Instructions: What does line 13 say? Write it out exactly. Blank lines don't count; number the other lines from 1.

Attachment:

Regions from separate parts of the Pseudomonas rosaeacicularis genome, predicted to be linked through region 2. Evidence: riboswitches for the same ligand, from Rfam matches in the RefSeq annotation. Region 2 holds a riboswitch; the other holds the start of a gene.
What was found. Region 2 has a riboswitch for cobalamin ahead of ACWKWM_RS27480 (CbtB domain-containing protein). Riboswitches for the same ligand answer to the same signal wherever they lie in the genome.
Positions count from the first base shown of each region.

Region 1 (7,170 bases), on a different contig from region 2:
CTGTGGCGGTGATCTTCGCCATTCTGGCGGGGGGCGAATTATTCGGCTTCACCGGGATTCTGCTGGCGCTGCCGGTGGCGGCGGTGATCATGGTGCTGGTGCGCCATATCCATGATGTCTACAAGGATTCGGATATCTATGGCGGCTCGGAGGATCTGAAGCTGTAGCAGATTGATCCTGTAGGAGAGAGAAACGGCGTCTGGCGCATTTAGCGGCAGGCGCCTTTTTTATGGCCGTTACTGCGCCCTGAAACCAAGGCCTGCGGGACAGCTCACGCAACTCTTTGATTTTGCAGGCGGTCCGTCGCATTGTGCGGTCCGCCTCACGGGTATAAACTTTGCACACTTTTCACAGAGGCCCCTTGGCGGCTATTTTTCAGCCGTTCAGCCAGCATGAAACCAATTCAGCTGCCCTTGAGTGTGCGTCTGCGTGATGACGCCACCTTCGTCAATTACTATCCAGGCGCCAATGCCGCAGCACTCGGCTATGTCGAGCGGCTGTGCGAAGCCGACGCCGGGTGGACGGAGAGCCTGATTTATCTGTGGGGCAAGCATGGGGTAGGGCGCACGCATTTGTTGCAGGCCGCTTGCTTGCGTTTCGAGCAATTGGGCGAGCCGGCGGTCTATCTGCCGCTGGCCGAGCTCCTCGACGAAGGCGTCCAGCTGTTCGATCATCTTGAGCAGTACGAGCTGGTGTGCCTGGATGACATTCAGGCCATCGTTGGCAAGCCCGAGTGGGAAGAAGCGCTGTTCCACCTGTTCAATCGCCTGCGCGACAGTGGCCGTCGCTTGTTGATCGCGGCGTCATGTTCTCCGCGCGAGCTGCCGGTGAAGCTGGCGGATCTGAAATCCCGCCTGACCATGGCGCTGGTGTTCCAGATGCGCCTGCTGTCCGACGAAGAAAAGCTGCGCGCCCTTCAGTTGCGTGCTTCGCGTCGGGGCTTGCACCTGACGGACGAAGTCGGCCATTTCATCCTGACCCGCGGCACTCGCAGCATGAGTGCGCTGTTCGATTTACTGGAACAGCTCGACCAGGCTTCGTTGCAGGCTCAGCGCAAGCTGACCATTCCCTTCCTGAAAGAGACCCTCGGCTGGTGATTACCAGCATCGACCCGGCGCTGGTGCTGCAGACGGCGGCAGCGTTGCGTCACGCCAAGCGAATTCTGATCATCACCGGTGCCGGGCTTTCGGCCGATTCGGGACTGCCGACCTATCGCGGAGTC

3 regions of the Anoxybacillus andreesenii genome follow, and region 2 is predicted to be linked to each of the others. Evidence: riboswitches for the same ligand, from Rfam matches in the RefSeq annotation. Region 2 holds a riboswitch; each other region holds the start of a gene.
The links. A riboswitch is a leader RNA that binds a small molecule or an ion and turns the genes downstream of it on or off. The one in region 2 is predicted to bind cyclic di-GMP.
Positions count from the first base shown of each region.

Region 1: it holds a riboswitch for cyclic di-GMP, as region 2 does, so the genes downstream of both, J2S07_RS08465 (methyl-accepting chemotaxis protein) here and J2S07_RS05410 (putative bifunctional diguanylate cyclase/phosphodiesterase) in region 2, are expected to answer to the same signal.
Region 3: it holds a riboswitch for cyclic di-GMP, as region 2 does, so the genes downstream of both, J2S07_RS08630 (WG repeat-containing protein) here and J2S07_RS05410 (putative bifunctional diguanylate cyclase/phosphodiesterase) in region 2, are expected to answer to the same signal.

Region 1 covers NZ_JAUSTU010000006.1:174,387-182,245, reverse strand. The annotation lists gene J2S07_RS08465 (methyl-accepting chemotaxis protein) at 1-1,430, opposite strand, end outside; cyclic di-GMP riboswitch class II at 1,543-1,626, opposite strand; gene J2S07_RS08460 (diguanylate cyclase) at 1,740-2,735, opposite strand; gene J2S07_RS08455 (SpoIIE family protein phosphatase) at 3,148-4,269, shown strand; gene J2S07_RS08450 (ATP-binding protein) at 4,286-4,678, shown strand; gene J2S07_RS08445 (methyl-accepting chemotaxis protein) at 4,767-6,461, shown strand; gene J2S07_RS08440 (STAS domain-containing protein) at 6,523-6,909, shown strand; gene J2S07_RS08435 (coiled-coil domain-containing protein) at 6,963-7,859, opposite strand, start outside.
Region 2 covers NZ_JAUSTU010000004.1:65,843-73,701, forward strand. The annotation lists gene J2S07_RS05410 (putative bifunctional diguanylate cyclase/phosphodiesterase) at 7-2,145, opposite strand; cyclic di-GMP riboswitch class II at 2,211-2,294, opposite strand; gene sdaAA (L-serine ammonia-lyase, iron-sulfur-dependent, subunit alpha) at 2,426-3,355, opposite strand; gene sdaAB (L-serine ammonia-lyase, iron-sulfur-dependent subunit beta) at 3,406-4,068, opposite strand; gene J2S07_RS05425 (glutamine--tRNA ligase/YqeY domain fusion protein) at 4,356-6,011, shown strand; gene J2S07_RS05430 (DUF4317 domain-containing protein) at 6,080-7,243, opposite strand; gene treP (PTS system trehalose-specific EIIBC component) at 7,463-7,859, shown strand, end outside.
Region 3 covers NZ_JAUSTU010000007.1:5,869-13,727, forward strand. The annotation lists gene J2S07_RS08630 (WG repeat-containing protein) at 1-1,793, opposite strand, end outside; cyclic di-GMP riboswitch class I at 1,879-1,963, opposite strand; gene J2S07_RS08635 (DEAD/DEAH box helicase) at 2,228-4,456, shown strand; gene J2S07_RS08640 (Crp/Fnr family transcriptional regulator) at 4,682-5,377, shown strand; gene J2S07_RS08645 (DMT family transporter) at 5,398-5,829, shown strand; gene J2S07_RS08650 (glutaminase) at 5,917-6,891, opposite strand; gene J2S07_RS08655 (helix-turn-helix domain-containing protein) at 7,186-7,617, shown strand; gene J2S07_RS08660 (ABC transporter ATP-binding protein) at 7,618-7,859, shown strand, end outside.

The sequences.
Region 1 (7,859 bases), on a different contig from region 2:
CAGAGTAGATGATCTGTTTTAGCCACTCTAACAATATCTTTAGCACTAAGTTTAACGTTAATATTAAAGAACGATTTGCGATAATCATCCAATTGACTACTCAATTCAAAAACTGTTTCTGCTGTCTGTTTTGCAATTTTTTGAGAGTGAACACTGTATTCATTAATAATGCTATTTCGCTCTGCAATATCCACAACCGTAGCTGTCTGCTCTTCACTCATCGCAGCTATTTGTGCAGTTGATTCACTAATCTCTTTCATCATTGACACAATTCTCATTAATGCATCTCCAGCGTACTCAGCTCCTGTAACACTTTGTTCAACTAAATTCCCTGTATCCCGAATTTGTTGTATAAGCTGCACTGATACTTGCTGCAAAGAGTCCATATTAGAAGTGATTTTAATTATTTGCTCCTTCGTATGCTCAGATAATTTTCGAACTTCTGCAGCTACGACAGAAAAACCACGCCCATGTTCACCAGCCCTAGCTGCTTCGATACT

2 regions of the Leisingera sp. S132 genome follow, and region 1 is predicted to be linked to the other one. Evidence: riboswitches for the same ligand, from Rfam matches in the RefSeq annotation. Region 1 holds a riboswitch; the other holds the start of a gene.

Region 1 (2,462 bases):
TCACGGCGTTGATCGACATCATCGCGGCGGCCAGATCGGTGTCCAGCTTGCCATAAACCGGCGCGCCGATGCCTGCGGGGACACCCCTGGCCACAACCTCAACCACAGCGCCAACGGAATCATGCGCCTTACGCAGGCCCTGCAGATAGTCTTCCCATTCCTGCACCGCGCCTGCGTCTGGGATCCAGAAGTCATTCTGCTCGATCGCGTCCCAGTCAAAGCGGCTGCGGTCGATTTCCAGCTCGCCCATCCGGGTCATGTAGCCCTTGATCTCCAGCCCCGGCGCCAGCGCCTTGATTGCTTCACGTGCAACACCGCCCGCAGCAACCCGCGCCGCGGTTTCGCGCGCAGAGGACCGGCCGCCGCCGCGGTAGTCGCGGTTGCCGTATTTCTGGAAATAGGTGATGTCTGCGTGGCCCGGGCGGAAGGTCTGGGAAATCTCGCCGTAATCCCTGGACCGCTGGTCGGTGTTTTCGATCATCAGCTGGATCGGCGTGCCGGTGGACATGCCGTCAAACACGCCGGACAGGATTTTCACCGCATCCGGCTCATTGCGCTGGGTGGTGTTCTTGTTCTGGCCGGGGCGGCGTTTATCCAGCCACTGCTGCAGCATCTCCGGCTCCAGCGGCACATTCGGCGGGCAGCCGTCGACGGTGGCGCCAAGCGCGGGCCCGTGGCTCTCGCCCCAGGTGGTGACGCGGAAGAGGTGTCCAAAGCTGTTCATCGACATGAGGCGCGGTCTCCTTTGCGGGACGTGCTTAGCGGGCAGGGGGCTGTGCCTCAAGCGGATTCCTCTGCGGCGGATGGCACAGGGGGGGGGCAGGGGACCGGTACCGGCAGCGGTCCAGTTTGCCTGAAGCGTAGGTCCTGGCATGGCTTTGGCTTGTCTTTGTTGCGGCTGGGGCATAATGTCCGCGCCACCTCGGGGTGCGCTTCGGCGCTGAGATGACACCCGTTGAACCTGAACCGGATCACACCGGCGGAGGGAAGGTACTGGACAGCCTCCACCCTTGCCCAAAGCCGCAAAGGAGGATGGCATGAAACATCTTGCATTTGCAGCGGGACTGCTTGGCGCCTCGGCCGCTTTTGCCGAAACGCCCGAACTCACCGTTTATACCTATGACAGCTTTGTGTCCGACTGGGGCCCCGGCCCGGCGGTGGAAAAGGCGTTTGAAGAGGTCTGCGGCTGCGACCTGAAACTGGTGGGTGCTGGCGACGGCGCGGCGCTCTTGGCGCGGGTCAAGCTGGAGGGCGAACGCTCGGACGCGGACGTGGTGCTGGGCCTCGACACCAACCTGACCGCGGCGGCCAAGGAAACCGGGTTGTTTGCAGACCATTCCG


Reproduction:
Region 3 covers NZ_JAUSTU010000007.1:5,869-13,727, forward strand. The annotation lists gene J2S07_RS08630 (WG repeat-containing protein) at 1-1,793, opposite strand, end outside; cyclic di-GMP riboswitch class I at 1,879-1,963, opposite strand; gene J2S07_RS08635 (DEAD/DEAH box helicase) at 2,228-4,456, shown strand; gene J2S07_RS08640 (Crp/Fnr family transcriptional regulator) at 4,682-5,377, shown strand; gene J2S07_RS08645 (DMT family transporter) at 5,398-5,829, shown strand; gene J2S07_RS08650 (glutaminase) at 5,917-6,891, opposite strand; gene J2S07_RS08655 (helix-turn-helix domain-containing protein) at 7,186-7,617, shown strand; gene J2S07_RS08660 (ABC transporter ATP-binding protein) at 7,618-7,859, shown strand, end outside.